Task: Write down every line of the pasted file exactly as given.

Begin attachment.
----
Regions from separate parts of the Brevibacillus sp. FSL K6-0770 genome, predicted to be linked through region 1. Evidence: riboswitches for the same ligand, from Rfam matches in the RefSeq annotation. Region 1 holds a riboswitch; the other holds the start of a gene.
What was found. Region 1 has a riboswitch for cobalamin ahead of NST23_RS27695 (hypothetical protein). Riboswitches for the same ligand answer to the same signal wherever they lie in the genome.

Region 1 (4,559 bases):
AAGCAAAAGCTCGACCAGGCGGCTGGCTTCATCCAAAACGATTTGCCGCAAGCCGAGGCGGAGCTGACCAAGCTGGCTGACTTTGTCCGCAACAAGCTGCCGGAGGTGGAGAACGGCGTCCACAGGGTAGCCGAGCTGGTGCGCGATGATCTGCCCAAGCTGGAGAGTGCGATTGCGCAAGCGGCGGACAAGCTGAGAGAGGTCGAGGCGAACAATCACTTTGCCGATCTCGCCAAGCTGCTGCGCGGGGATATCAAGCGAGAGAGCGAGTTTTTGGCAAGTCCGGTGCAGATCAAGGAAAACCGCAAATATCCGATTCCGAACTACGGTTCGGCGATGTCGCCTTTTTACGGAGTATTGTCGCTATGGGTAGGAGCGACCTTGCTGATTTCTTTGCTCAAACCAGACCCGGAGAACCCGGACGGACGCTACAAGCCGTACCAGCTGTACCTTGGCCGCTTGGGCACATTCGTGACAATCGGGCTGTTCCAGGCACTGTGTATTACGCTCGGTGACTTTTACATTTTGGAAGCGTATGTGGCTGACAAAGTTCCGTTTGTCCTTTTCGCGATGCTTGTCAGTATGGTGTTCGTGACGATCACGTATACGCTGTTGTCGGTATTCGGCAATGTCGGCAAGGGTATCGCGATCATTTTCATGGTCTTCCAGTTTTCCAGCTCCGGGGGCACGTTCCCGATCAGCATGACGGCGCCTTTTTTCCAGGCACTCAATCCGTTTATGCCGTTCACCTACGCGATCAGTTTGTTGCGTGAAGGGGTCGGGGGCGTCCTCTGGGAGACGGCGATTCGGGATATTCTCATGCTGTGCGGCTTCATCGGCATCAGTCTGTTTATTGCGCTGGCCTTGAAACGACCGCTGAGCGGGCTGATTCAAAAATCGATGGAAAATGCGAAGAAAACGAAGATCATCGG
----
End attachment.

Regions from separate parts of the Brevibacillus sp. FSL K6-0770 genome, predicted to be linked through region 1. Evidence: riboswitches for the same ligand, from Rfam matches in the RefSeq annotation. Region 1 holds a riboswitch; the other holds the start of a gene.
What was found. Region 1 has a riboswitch for cobalamin ahead of NST23_RS27695 (hypothetical protein). Riboswitches for the same ligand answer to the same signal wherever they lie in the genome.

Region 1 (4,559 bases):
AAGCAAAAGCTCGACCAGGCGGCTGGCTTCATCCAAAACGATTTGCCGCAAGCCGAGGCGGAGCTGACCAAGCTGGCTGACTTTGTCCGCAACAAGCTGCCGGAGGTGGAGAACGGCGTCCACAGGGTAGCCGAGCTGGTGCGCGATGATCTGCCCAAGCTGGAGAGTGCGATTGCGCAAGCGGCGGACAAGCTGAGAGAGGTCGAGGCGAACAATCACTTTGCCGATCTCGCCAAGCTGCTGCGCGGGGATATCAAGCGAGAGAGCGAGTTTTTGGCAAGTCCGGTGCAGATCAAGGAAAACCGCAAATATCCGATTCCGAACTACGGTTCGGCGATGTCGCCTTTTTACGGAGTATTGTCGCTATGGGTAGGAGCGACCTTGCTGATTTCTTTGCTCAAACCAGACCCGGAGAACCCGGACGGACGCTACAAGCCGTACCAGCTGTACCTTGGCCGCTTGGGCACATTCGTGACAATCGGGCTGTTCCAGGCACTGTGTATTACGCTCGGTGACTTTTACATTTTGGAAGCGTATGTGGCTGACAAAGTTCCGTTTGTCCTTTTCGCGATGCTTGTCAGTATGGTGTTCGTGACGATCACGTATACGCTGTTGTCGGTATTCGGCAATGTCGGCAAGGGTATCGCGATCATTTTCATGGTCTTCCAGTTTTCCAGCTCCGGGGGCACGTTCCCGATCAGCATGACGGCGCCTTTTTTCCAGGCACTCAATCCGTTTATGCCGTTCACCTACGCGATCAGTTTGTTGCGTGAAGGGGTCGGGGGCGTCCTCTGGGAGACGGCGATTCGGGATATTCTCATGCTGTGCGGCTTCATCGGCATCAGTCTGTTTATTGCGCTGGCCTTGAAACGACCGCTGAGCGGGCTGATTCAAAAATCGATGGAAAATGCGAAGAAAACGAAGATCATCGG